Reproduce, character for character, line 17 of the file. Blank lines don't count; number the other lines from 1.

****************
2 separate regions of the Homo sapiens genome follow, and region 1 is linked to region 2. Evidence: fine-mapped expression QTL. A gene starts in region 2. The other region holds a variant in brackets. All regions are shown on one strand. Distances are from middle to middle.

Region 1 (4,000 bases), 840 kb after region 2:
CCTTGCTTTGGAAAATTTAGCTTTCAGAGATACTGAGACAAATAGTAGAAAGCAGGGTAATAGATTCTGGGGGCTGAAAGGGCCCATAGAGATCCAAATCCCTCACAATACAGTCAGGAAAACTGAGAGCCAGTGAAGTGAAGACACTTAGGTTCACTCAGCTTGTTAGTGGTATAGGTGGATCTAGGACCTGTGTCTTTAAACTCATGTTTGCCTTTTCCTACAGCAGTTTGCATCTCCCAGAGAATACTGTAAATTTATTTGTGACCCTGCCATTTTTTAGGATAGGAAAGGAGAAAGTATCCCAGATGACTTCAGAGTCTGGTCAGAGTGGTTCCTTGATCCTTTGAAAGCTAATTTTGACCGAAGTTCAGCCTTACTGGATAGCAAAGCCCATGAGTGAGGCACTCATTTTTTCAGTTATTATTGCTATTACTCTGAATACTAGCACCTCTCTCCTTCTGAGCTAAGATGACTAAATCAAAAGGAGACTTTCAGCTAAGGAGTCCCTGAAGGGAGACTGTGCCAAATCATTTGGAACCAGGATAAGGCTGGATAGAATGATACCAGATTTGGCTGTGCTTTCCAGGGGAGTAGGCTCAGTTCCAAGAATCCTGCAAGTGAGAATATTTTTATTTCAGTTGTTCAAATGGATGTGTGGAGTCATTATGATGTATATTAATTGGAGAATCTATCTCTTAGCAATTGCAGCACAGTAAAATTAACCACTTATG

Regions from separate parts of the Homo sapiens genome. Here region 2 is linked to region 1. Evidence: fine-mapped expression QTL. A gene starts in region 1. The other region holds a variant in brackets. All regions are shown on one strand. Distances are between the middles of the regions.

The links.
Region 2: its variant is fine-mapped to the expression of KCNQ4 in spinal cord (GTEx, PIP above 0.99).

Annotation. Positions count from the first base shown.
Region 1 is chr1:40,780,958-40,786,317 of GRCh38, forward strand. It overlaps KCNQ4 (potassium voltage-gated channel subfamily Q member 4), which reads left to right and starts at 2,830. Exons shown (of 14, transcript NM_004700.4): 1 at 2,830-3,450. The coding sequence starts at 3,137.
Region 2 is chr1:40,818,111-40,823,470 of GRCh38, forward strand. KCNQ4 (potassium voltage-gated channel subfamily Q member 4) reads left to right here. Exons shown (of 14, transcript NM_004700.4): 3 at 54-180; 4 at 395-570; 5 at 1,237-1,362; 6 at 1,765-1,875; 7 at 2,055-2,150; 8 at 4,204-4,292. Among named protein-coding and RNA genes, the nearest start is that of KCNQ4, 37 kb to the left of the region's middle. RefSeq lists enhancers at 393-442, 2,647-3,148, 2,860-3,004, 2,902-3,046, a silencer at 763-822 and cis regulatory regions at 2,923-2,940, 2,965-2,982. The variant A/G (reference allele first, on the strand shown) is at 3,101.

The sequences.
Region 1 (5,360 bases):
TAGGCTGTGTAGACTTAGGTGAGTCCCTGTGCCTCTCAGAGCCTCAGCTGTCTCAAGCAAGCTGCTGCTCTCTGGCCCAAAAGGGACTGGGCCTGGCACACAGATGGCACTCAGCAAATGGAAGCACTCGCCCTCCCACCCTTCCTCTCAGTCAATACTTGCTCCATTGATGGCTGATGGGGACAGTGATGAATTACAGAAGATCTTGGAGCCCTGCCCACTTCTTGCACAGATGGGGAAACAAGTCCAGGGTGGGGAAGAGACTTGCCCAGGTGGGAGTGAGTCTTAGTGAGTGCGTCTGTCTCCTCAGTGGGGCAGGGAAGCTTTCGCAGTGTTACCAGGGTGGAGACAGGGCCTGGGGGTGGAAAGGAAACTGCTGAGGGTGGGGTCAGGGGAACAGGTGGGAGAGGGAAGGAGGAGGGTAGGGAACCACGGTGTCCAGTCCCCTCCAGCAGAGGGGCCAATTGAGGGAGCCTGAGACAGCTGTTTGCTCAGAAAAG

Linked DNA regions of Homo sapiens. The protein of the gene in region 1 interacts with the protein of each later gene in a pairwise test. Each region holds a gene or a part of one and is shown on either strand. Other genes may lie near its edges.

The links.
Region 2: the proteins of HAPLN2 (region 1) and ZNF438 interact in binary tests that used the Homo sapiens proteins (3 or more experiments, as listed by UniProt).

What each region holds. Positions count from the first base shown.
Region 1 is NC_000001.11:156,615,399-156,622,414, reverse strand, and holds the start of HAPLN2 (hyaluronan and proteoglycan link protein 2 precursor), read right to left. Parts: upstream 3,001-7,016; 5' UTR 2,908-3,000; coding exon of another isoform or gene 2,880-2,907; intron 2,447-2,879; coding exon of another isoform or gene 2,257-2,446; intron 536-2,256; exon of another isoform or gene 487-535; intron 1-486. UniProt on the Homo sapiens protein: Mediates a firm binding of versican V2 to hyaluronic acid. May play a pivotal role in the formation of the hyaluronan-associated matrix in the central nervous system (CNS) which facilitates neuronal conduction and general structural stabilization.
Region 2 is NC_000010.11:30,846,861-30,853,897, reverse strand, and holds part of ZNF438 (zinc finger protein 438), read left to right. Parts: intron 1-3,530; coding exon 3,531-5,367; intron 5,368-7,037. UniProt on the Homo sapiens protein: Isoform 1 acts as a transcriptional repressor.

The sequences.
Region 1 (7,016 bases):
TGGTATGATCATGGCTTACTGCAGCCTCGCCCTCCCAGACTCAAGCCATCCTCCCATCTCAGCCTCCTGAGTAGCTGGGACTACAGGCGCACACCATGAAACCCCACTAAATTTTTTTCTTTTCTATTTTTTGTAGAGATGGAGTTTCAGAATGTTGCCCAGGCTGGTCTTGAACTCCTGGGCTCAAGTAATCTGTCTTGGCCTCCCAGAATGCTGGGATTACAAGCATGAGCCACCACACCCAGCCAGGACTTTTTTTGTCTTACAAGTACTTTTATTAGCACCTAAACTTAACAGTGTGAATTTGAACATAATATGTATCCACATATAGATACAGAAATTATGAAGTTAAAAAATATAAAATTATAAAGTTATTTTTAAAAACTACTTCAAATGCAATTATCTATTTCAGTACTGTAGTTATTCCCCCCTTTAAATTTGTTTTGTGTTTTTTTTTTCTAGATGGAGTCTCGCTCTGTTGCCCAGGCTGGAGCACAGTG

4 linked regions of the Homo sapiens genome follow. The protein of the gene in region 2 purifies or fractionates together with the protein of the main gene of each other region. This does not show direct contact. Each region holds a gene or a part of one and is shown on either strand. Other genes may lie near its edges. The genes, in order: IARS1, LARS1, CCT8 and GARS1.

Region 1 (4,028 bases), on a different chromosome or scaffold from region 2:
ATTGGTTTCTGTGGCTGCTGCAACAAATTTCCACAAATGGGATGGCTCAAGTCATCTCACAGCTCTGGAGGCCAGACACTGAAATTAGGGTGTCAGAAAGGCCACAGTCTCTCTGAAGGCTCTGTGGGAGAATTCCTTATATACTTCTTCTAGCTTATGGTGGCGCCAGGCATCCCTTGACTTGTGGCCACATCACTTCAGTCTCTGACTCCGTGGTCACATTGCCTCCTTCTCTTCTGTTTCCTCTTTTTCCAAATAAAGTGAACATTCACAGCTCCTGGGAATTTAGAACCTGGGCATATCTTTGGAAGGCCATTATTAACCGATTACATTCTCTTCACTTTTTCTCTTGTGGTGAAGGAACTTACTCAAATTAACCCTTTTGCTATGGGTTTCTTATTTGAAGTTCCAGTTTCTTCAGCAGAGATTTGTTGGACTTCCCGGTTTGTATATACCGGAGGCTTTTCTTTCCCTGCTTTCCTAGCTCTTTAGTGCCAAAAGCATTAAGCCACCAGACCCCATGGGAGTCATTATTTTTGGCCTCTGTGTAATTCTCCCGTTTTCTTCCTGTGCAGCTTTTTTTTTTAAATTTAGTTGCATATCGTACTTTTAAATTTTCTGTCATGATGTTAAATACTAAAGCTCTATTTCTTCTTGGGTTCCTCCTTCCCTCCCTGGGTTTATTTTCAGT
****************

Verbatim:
Region 1 is NC_000001.11:156,615,399-156,622,414, reverse strand, and holds the start of HAPLN2 (hyaluronan and proteoglycan link protein 2 precursor), read right to left. Parts: upstream 3,001-7,016; 5' UTR 2,908-3,000; coding exon of another isoform or gene 2,880-2,907; intron 2,447-2,879; coding exon of another isoform or gene 2,257-2,446; intron 536-2,256; exon of another isoform or gene 487-535; intron 1-486. UniProt on the Homo sapiens protein: Mediates a firm binding of versican V2 to hyaluronic acid. May play a pivotal role in the formation of the hyaluronan-associated matrix in the central nervous system (CNS) which facilitates neuronal conduction and general structural stabilization.